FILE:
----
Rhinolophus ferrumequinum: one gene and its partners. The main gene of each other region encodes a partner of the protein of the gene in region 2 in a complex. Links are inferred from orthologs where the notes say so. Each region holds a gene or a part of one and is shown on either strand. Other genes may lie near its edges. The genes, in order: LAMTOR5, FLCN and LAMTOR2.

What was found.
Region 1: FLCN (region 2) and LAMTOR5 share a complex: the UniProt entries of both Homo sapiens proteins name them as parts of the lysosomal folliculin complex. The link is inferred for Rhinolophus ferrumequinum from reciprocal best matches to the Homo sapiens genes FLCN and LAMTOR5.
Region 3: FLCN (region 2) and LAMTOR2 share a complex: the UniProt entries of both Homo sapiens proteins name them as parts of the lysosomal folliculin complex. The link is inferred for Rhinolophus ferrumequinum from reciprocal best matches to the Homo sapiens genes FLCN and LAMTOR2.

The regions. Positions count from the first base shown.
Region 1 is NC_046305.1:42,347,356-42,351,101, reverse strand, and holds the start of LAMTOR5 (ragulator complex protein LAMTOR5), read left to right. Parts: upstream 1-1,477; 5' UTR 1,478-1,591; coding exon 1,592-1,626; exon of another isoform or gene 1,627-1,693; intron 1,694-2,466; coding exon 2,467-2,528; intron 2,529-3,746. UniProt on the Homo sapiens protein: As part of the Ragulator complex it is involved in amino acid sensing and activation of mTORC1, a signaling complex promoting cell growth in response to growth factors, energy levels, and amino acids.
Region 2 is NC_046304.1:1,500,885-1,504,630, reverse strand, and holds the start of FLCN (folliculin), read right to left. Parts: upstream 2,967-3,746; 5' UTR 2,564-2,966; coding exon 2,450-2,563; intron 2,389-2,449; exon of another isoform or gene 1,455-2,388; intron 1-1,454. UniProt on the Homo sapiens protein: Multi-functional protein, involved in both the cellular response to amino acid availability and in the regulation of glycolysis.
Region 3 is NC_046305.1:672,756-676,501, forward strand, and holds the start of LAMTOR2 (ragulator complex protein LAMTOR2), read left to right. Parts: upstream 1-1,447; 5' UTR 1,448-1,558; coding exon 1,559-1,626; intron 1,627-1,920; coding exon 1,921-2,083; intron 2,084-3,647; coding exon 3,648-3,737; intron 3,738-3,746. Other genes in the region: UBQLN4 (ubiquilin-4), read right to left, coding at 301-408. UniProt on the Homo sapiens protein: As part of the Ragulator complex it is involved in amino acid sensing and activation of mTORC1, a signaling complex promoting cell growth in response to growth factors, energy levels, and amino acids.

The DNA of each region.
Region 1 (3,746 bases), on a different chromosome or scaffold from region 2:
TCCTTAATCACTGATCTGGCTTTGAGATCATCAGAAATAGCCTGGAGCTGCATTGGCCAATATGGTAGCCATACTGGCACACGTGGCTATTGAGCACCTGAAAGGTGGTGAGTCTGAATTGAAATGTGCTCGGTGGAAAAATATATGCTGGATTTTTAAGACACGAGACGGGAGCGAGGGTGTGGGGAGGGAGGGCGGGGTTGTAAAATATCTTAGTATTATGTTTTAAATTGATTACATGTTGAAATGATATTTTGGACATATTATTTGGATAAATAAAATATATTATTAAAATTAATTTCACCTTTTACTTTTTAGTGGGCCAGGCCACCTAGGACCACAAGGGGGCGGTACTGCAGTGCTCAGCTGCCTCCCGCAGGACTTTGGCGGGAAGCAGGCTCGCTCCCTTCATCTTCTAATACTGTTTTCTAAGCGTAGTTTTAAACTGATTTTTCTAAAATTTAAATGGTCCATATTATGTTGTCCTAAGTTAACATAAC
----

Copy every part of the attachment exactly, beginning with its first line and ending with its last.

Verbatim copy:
Rhinolophus ferrumequinum: one gene and its partners. The main gene of each other region encodes a partner of the protein of the gene in region 2 in a complex. Links are inferred from orthologs where the notes say so. Each region holds a gene or a part of one and is shown on either strand. Other genes may lie near its edges. The genes, in order: LAMTOR5, FLCN and LAMTOR2.

What was found.
Region 1: FLCN (region 2) and LAMTOR5 share a complex: the UniProt entries of both Homo sapiens proteins name them as parts of the lysosomal folliculin complex. The link is inferred for Rhinolophus ferrumequinum from reciprocal best matches to the Homo sapiens genes FLCN and LAMTOR5.
Region 3: FLCN (region 2) and LAMTOR2 share a complex: the UniProt entries of both Homo sapiens proteins name them as parts of the lysosomal folliculin complex. The link is inferred for Rhinolophus ferrumequinum from reciprocal best matches to the Homo sapiens genes FLCN and LAMTOR2.

The regions. Positions count from the first base shown.
Region 1 is NC_046305.1:42,347,356-42,351,101, reverse strand, and holds the start of LAMTOR5 (ragulator complex protein LAMTOR5), read left to right. Parts: upstream 1-1,477; 5' UTR 1,478-1,591; coding exon 1,592-1,626; exon of another isoform or gene 1,627-1,693; intron 1,694-2,466; coding exon 2,467-2,528; intron 2,529-3,746. UniProt on the Homo sapiens protein: As part of the Ragulator complex it is involved in amino acid sensing and activation of mTORC1, a signaling complex promoting cell growth in response to growth factors, energy levels, and amino acids.
Region 2 is NC_046304.1:1,500,885-1,504,630, reverse strand, and holds the start of FLCN (folliculin), read right to left. Parts: upstream 2,967-3,746; 5' UTR 2,564-2,966; coding exon 2,450-2,563; intron 2,389-2,449; exon of another isoform or gene 1,455-2,388; intron 1-1,454. UniProt on the Homo sapiens protein: Multi-functional protein, involved in both the cellular response to amino acid availability and in the regulation of glycolysis.
Region 3 is NC_046305.1:672,756-676,501, forward strand, and holds the start of LAMTOR2 (ragulator complex protein LAMTOR2), read left to right. Parts: upstream 1-1,447; 5' UTR 1,448-1,558; coding exon 1,559-1,626; intron 1,627-1,920; coding exon 1,921-2,083; intron 2,084-3,647; coding exon 3,648-3,737; intron 3,738-3,746. Other genes in the region: UBQLN4 (ubiquilin-4), read right to left, coding at 301-408. UniProt on the Homo sapiens protein: As part of the Ragulator complex it is involved in amino acid sensing and activation of mTORC1, a signaling complex promoting cell growth in response to growth factors, energy levels, and amino acids.

The DNA of each region.
Region 1 (3,746 bases), on a different chromosome or scaffold from region 2:
TCCTTAATCACTGATCTGGCTTTGAGATCATCAGAAATAGCCTGGAGCTGCATTGGCCAATATGGTAGCCATACTGGCACACGTGGCTATTGAGCACCTGAAAGGTGGTGAGTCTGAATTGAAATGTGCTCGGTGGAAAAATATATGCTGGATTTTTAAGACACGAGACGGGAGCGAGGGTGTGGGGAGGGAGGGCGGGGTTGTAAAATATCTTAGTATTATGTTTTAAATTGATTACATGTTGAAATGATATTTTGGACATATTATTTGGATAAATAAAATATATTATTAAAATTAATTTCACCTTTTACTTTTTAGTGGGCCAGGCCACCTAGGACCACAAGGGGGCGGTACTGCAGTGCTCAGCTGCCTCCCGCAGGACTTTGGCGGGAAGCAGGCTCGCTCCCTTCATCTTCTAATACTGTTTTCTAAGCGTAGTTTTAAACTGATTTTTCTAAAATTTAAATGGTCCATATTATGTTGTCCTAAGTTAACATAAC